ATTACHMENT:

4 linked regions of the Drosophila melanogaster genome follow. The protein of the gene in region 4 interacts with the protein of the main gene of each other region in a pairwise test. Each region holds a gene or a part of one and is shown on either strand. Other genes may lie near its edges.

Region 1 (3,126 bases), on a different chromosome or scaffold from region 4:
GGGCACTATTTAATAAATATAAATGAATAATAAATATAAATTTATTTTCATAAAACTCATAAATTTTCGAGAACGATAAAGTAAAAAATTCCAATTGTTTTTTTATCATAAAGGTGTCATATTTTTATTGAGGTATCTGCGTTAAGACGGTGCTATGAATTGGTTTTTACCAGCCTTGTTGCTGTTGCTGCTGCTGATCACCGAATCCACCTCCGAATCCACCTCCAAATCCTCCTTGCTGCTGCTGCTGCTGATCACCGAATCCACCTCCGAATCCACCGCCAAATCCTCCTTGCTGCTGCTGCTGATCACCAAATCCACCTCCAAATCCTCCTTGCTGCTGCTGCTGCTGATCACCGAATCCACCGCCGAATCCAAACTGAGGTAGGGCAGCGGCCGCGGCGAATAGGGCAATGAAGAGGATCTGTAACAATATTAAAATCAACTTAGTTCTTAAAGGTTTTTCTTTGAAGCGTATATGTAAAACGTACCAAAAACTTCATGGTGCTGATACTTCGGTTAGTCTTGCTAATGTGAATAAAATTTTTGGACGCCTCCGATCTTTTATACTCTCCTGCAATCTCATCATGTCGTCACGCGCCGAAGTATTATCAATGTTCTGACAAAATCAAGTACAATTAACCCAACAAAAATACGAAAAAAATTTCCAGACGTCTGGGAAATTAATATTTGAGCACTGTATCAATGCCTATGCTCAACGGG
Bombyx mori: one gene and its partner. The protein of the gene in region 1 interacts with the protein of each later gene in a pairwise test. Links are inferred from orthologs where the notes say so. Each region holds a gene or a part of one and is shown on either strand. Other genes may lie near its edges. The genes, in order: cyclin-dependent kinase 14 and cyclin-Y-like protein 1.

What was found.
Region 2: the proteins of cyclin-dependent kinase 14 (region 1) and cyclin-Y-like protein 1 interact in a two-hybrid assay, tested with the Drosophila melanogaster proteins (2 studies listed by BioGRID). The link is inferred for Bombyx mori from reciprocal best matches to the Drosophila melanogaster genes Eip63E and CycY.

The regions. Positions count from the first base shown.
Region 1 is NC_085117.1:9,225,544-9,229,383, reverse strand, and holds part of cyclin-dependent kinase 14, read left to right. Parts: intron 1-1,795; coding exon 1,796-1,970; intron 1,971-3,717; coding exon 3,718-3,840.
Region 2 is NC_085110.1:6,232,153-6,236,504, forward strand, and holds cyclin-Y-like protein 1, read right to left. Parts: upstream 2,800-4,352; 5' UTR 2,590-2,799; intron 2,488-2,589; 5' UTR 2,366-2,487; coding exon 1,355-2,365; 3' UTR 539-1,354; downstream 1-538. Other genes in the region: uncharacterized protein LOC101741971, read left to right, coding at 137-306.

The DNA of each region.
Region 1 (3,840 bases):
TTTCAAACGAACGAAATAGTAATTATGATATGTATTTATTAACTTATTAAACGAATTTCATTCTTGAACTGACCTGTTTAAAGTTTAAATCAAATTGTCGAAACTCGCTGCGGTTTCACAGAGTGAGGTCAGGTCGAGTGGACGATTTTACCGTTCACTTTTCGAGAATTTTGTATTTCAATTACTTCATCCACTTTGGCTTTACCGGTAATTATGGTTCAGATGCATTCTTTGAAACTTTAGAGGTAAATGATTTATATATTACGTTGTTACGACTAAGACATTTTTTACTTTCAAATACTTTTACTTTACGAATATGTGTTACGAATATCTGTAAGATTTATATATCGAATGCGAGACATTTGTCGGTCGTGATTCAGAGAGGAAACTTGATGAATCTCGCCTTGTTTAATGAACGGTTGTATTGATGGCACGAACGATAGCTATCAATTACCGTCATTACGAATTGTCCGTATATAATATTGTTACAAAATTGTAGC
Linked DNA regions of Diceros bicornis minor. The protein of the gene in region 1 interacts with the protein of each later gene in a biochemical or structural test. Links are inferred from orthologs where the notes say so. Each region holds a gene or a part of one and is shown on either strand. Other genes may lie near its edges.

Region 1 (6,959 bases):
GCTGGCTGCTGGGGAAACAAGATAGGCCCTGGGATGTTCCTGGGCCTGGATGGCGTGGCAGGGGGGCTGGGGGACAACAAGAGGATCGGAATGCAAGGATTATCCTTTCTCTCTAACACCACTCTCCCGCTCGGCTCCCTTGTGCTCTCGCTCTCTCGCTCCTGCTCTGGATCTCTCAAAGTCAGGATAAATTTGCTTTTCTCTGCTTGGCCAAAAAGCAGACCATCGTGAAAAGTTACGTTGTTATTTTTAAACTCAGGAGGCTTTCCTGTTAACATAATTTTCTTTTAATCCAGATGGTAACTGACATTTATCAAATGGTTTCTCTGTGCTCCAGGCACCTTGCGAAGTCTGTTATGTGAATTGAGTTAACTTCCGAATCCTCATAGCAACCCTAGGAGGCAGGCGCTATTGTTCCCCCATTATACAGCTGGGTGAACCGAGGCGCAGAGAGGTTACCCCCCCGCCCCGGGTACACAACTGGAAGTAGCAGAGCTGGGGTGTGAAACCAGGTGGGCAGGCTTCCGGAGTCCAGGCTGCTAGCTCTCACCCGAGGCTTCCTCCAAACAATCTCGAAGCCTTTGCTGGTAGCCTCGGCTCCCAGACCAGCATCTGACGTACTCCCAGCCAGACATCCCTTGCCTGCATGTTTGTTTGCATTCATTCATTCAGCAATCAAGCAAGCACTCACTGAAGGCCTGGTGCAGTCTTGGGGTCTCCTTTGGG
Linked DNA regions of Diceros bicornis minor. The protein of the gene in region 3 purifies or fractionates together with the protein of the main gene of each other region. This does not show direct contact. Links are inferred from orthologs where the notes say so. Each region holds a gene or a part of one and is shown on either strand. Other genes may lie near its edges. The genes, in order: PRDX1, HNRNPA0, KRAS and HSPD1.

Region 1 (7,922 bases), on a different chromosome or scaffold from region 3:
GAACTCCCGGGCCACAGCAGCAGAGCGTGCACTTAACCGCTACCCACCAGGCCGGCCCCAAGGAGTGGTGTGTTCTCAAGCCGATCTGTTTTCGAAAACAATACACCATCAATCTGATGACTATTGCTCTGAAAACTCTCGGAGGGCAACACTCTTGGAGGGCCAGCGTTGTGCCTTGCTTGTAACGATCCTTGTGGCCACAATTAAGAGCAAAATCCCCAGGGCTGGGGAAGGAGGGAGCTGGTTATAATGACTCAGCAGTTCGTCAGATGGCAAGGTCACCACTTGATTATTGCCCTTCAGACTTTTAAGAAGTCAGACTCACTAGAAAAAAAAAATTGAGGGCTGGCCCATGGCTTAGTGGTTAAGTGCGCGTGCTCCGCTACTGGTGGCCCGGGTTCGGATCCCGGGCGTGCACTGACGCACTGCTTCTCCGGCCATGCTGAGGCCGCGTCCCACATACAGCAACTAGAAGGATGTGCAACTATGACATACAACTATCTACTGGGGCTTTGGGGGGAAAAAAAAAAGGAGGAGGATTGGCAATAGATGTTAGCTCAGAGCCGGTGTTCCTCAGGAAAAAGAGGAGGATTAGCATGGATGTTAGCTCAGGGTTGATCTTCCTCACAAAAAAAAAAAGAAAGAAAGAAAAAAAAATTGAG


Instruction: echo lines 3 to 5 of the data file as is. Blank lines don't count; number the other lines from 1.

GGGCACTATTTAATAAATATAAATGAATAATAAATATAAATTTATTTTCATAAAACTCATAAATTTTCGAGAACGATAAAGTAAAAAATTCCAATTGTTTTTTTATCATAAAGGTGTCATATTTTTATTGAGGTATCTGCGTTAAGACGGTGCTATGAATTGGTTTTTACCAGCCTTGTTGCTGTTGCTGCTGCTGATCACCGAATCCACCTCCGAATCCACCTCCAAATCCTCCTTGCTGCTGCTGCTGCTGATCACCGAATCCACCTCCGAATCCACCGCCAAATCCTCCTTGCTGCTGCTGCTGATCACCAAATCCACCTCCAAATCCTCCTTGCTGCTGCTGCTGCTGATCACCGAATCCACCGCCGAATCCAAACTGAGGTAGGGCAGCGGCCGCGGCGAATAGGGCAATGAAGAGGATCTGTAACAATATTAAAATCAACTTAGTTCTTAAAGGTTTTTCTTTGAAGCGTATATGTAAAACGTACCAAAAACTTCATGGTGCTGATACTTCGGTTAGTCTTGCTAATGTGAATAAAATTTTTGGACGCCTCCGATCTTTTATACTCTCCTGCAATCTCATCATGTCGTCACGCGCCGAAGTATTATCAATGTTCTGACAAAATCAAGTACAATTAACCCAACAAAAATACGAAAAAAATTTCCAGACGTCTGGGAAATTAATATTTGAGCACTGTATCAATGCCTATGCTCAACGGG
Bombyx mori: one gene and its partner. The protein of the gene in region 1 interacts with the protein of each later gene in a pairwise test. Links are inferred from orthologs where the notes say so. Each region holds a gene or a part of one and is shown on either strand. Other genes may lie near its edges. The genes, in order: cyclin-dependent kinase 14 and cyclin-Y-like protein 1.

What was found.